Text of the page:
Water Plant Operator Award of Excellence Theresa Hughes Hillsborough County

Wastewater Plant Operator Award of Excellence Katherine Kinloch FWPCOA Region X

The Florida Water and Pollution Control Operators Association recognized several outstanding water/wastewater professionals, utilities, and facilities during its Fall State Short School for operational excellence, service to the association, and outstanding safety records. The school and the awards ceremony were held in August at the Indian River State College in Fort Pierce.

SAFETY AWARDS

Utility of the Year Bonita Springs Utilities Inc. Accepted by Allen Perry and Andy Koebel.

Water Plant A City of Stuart Water Treatment Facility Accepted by Janine Wilde and Mike Woodside.

Water Plant B Island Water Association Water Treatment Plant Accepted by Brandon Henke.

Water Plant C City of Leesburg Main Water Treatment Plant Accepted by Helga Bundy.

(no photo)

Distribution System City of Pompano Beach Accepted by Ben Bray.

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Reuse Plant A Woodard & Curran Water Conserv II Accepted by Megan Bethea.

November 2019 • Florida Water Resources Journal

Reuse Plant B Southeast Regional Wastewater Facility Accepted by Todd Potter.

Reuse Plant C Pine Island Water Reclamation Facility


Emory Dawkins Award

Robert Heilman Award

Nathan Pope Award

Joseph V. Towry Award

Ed Clark, Editor FWPCOA Region X Accepted by Charles Nichols Sr.

Jeff Odoms City of West Palm Beach

Jason Spann City of Tavares

Charles Nichols Sr. Polk County Reclaim Water

Outstanding Website Award Clay County Utility Authority (no photo)

Wastewater Plant A Valrico Advanced Wastewater Plant Accepted by Peter Stryker.

Collection System City of Stuart Wastewater Accepted by Corky Kossen.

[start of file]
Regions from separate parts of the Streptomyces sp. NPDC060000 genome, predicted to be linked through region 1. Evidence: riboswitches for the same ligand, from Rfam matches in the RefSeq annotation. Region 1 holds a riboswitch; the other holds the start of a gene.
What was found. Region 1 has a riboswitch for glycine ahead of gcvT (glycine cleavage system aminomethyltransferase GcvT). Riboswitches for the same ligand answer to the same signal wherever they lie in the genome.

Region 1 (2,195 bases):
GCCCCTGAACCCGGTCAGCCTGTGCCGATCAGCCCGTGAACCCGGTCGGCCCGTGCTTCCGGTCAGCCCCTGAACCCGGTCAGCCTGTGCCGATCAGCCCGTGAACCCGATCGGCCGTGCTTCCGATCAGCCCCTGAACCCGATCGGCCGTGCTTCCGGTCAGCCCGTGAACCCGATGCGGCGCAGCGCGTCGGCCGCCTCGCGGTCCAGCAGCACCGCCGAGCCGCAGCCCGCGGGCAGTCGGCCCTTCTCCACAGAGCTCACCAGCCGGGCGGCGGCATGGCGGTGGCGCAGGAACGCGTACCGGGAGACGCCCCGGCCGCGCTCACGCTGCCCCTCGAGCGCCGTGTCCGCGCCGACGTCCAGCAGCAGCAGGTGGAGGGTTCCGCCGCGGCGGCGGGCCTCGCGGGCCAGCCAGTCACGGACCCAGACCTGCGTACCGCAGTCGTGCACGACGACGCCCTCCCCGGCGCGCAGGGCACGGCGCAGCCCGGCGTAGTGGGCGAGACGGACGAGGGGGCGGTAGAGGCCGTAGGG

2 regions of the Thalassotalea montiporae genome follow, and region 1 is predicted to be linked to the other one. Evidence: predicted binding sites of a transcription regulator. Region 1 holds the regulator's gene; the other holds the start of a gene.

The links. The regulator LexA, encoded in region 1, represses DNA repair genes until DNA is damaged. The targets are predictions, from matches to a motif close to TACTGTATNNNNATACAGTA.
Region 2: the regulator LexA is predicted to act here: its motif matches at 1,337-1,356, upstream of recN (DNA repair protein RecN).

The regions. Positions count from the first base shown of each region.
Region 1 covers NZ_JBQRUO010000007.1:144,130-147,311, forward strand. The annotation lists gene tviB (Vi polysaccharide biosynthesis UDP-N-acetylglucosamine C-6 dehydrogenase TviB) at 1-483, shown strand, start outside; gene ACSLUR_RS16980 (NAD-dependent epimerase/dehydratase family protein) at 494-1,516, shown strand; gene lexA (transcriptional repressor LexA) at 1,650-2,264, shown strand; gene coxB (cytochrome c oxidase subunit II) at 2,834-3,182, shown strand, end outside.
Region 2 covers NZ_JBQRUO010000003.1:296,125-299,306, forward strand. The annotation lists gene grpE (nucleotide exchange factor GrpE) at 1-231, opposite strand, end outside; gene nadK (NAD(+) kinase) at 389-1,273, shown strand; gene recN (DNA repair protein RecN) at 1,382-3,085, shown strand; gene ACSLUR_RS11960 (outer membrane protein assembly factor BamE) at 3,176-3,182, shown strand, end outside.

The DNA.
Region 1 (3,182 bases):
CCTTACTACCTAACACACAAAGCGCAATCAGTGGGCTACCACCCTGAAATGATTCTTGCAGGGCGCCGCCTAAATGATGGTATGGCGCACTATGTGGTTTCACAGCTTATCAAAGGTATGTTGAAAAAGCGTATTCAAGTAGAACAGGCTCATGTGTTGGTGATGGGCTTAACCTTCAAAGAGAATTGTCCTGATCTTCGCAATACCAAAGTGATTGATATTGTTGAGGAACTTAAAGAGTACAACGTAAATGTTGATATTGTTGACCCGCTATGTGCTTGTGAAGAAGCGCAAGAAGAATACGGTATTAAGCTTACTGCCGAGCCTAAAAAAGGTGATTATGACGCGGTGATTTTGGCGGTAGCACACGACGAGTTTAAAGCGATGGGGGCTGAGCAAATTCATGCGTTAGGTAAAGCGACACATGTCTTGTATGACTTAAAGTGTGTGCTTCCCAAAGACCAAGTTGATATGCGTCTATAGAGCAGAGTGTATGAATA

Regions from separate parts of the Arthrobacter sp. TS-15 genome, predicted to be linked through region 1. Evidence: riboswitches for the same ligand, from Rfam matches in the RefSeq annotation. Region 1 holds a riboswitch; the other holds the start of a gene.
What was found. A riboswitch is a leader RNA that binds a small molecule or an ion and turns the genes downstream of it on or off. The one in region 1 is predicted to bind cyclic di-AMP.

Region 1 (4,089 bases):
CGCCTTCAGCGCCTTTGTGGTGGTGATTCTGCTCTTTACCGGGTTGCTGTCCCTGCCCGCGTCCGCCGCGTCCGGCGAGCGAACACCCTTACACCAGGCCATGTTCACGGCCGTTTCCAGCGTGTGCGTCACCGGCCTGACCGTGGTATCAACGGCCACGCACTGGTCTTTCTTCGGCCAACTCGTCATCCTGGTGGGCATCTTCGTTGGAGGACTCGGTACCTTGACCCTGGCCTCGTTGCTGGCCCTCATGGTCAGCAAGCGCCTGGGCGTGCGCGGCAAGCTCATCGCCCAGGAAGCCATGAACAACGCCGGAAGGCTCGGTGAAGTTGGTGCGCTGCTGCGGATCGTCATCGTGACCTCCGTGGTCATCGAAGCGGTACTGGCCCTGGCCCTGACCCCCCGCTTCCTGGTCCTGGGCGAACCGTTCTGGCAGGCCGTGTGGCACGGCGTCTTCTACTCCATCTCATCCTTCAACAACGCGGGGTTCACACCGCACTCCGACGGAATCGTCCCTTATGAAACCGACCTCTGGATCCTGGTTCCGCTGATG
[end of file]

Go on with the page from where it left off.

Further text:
Wastewater Plant B Palm Coast Wastewater Treatment Facility #1 Accepted by Daniel Niemann.

Multiple Water System Town of Davie Water Treatment Facilities III and V Accepted by Isabella Slagle and Stanley Ebanks.

Raymond Bordner Award Jerry Baker Broward County (no photo)

Wastewater Plant C Burnt Store Water Reclamation Facility Accepted by John Thompson.

Stormwater System City of Pompano Beach Accepted by Ben Bray.

Multiple Wastewater System Polk County Utilities Wastewater Package Plants Accepted by Todd Potter.

Combined Distribution and Collection City of Rockledge Accepted by Kevin Shropshire.

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F W R J

Magnetic Ion Exchange as a Pretreatment Step at a Surface Water Treatment Plant With Seasonally Variable Water Quality Tyler Smith Semago, Michael Gerdjikian, Seung Park, Larry Elliott, Vincent Hart, Chuck Weber, and Dawn Lei he City of Tampa Water Department (city) currently owns and operates the David L. Tippin Water Treatment Facility (DLTWTF), which is permitted to withdraw an annual average quantity of 82 mil gal per day (mgd) and a maximum daily quantity of 120 mgd from the Hillsborough River. The overall goals of the DLTWTF are to provide safe drinking water by removing the vast majority of total organic carbon (TOC) in order to reduce formation of disinfection byproducts (DBPs), improve the aesthetic quality of the water by eliminating color, and reduce taste- and odor-causing compounds. Due to the DLTWTF’s raw water supplies, there is significant seasonal variability in water quality, specifically in regard to TOC, which has historically been as high as the low 30s (measured as mg/L). Figure 1 depicts the existing process flow diagram for the DLTWTF. Water withdrawn from the Hillsborough River is screened through a grass bar rack and mechanical screens downstream for debris removal. The raw water is then pumped to the four conventional (coagulation, flocculation, and sedimentation) treatment trains: Trains 5, 6, 7, and 8. Together, these trains receive approximately 70

T